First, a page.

• Parkinson disease;
  • dyskinesias;
  • L-dopa;
  • basal ganglia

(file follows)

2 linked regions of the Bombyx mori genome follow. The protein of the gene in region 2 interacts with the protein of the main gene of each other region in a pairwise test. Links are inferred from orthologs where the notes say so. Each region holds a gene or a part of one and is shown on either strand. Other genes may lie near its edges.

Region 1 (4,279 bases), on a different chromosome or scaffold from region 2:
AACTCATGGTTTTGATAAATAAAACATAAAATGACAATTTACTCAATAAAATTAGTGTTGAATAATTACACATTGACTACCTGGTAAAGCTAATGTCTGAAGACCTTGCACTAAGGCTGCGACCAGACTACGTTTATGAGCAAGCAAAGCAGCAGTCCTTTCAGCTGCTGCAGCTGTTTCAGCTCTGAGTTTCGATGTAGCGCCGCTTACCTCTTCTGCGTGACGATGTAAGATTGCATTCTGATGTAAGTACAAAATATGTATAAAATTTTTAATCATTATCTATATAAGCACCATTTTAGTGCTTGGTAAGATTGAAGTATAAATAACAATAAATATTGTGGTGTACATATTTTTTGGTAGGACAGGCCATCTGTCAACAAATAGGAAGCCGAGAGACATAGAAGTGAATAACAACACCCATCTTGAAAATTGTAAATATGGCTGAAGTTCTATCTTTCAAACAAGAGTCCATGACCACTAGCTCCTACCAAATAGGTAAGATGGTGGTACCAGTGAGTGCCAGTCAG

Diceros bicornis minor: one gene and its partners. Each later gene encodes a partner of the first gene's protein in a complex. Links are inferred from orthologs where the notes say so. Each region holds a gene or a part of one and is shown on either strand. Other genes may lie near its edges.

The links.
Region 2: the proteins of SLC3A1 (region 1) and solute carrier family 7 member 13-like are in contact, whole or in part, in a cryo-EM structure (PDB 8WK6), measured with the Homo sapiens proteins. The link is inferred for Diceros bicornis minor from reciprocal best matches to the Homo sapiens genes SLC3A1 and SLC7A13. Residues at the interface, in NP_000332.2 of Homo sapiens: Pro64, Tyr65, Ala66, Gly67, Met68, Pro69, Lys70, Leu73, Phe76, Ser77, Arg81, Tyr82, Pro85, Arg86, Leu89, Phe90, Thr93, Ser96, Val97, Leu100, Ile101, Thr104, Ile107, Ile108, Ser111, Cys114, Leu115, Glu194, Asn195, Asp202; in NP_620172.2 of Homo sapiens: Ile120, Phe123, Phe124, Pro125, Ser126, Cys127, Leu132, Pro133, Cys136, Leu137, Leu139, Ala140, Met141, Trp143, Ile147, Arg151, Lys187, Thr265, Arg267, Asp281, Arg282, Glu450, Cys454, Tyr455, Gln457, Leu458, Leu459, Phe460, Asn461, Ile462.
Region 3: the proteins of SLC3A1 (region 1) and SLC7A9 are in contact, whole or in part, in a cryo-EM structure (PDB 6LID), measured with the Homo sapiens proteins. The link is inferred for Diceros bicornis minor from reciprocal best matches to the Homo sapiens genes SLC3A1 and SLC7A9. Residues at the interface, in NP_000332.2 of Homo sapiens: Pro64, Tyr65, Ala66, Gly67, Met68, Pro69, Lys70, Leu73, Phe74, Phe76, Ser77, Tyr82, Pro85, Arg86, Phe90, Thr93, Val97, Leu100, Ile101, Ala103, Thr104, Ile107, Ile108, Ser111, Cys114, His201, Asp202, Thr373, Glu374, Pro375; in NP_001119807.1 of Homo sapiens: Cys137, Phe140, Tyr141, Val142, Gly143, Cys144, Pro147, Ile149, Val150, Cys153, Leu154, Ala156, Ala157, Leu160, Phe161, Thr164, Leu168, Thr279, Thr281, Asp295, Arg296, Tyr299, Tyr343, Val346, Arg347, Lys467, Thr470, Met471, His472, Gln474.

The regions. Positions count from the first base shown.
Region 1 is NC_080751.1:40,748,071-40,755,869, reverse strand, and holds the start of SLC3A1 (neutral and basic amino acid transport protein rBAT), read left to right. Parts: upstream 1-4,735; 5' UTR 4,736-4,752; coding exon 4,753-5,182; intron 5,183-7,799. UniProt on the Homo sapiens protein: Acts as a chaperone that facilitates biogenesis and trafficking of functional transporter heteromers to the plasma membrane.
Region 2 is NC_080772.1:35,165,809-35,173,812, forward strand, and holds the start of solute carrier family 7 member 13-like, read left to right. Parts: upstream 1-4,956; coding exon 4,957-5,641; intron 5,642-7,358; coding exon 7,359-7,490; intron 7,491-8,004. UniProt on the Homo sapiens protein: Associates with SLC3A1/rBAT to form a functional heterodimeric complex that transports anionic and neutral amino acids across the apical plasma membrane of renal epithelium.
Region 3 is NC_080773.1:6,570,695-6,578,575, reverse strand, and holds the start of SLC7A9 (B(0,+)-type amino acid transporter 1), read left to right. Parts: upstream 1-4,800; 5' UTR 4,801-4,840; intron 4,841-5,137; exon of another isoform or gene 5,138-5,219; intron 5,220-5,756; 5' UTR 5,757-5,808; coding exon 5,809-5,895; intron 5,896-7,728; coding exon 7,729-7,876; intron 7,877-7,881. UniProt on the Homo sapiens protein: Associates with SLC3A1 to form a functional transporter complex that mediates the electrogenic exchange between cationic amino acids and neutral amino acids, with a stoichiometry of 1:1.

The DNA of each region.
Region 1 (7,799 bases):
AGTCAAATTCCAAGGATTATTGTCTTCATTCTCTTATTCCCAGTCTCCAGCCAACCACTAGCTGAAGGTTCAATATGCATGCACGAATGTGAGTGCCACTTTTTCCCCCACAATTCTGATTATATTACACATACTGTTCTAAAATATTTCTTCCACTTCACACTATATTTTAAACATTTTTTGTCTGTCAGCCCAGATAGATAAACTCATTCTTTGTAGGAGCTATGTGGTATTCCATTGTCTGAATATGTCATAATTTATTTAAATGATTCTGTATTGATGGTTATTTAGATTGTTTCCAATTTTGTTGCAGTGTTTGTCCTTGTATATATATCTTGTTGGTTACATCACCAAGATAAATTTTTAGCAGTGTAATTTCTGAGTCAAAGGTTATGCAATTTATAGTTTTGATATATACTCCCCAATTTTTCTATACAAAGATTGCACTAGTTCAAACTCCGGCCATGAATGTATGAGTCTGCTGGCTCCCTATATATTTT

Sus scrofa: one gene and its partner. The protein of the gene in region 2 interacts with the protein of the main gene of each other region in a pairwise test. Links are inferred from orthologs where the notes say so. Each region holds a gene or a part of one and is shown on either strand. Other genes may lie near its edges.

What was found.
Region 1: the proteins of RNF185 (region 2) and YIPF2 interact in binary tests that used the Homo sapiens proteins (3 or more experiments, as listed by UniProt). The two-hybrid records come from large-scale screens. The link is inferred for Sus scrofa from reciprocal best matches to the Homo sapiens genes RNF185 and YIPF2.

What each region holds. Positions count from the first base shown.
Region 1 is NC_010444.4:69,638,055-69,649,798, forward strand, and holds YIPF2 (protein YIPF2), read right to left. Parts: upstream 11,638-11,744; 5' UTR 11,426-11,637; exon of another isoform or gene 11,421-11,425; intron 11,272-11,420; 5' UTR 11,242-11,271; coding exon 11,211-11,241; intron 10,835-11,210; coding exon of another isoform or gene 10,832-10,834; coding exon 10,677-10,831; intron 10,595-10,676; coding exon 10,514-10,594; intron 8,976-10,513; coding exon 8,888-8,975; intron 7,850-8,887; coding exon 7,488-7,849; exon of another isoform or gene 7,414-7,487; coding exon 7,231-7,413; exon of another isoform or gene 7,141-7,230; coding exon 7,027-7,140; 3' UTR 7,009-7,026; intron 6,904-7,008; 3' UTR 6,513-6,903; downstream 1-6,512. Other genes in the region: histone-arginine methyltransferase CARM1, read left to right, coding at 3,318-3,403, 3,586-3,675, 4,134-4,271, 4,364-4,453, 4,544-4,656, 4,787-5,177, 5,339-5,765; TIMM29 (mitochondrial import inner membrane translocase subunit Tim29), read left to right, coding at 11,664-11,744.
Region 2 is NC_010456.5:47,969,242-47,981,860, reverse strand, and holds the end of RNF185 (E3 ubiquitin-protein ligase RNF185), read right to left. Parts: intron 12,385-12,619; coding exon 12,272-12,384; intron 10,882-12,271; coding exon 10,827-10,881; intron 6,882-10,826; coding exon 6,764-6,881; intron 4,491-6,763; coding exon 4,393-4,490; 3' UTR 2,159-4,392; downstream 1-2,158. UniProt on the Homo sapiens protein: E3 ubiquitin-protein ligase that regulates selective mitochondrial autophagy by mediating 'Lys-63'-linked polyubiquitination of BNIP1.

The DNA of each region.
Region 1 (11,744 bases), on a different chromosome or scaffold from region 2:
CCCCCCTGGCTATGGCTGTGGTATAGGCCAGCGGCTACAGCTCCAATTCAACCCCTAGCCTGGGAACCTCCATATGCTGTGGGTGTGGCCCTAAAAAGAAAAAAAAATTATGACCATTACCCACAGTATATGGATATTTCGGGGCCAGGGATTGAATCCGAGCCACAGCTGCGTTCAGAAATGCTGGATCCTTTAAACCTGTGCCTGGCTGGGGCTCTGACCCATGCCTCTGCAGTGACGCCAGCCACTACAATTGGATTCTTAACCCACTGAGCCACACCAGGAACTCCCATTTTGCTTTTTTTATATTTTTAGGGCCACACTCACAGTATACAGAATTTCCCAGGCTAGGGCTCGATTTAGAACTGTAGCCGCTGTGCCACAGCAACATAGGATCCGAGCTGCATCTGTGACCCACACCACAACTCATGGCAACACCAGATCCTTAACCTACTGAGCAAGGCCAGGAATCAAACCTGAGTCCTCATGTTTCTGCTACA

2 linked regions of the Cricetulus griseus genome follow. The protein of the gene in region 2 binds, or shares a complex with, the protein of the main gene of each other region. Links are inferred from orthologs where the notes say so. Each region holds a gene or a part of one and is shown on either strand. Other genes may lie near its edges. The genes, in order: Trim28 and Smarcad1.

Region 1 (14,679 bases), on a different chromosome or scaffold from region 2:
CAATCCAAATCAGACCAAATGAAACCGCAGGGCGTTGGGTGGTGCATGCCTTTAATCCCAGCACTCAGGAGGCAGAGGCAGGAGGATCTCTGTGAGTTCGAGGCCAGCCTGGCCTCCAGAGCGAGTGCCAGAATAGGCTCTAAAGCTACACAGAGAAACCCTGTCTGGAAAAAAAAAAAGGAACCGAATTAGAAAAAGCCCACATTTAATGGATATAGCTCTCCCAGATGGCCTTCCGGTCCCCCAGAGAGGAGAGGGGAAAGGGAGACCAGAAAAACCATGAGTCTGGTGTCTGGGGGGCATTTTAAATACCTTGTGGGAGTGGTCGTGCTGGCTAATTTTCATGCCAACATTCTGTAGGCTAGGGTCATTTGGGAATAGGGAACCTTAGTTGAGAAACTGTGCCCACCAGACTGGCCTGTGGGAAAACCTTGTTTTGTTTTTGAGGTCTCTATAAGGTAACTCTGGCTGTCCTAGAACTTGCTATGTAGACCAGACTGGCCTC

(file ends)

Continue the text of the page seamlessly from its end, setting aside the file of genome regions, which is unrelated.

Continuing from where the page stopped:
We retrospectively investigated in consecutive Parkinson's disease (PD) outpatients the relationship between the body region in which LID first appeared and the body region where Parkinsonian motor symptoms started. We also studied the spread of LID and motor symptoms to other body parts during the progression of PD. Of the 307 PD patients investigated, 99 with LID were enrolled in the study. In these 99 patients, LID started unilaterally in the limbs in 44, bilaterally in the limbs in 26, and in craniocervical region in 29, whereas motor symptoms invariably started in the limbs. LID and motor symptoms started in the same body region in less than half of the patients studied. Of the 99 patients studied, 69 had LID spread to at least another body region during the course of their disease. In this group, clinical examination yielded a significantly different distribution of LID and motor symptoms. These findings suggest that the onset and spread of LID and motor symptoms may follow different anatomical patterns. © 2009 Movement Disorder Society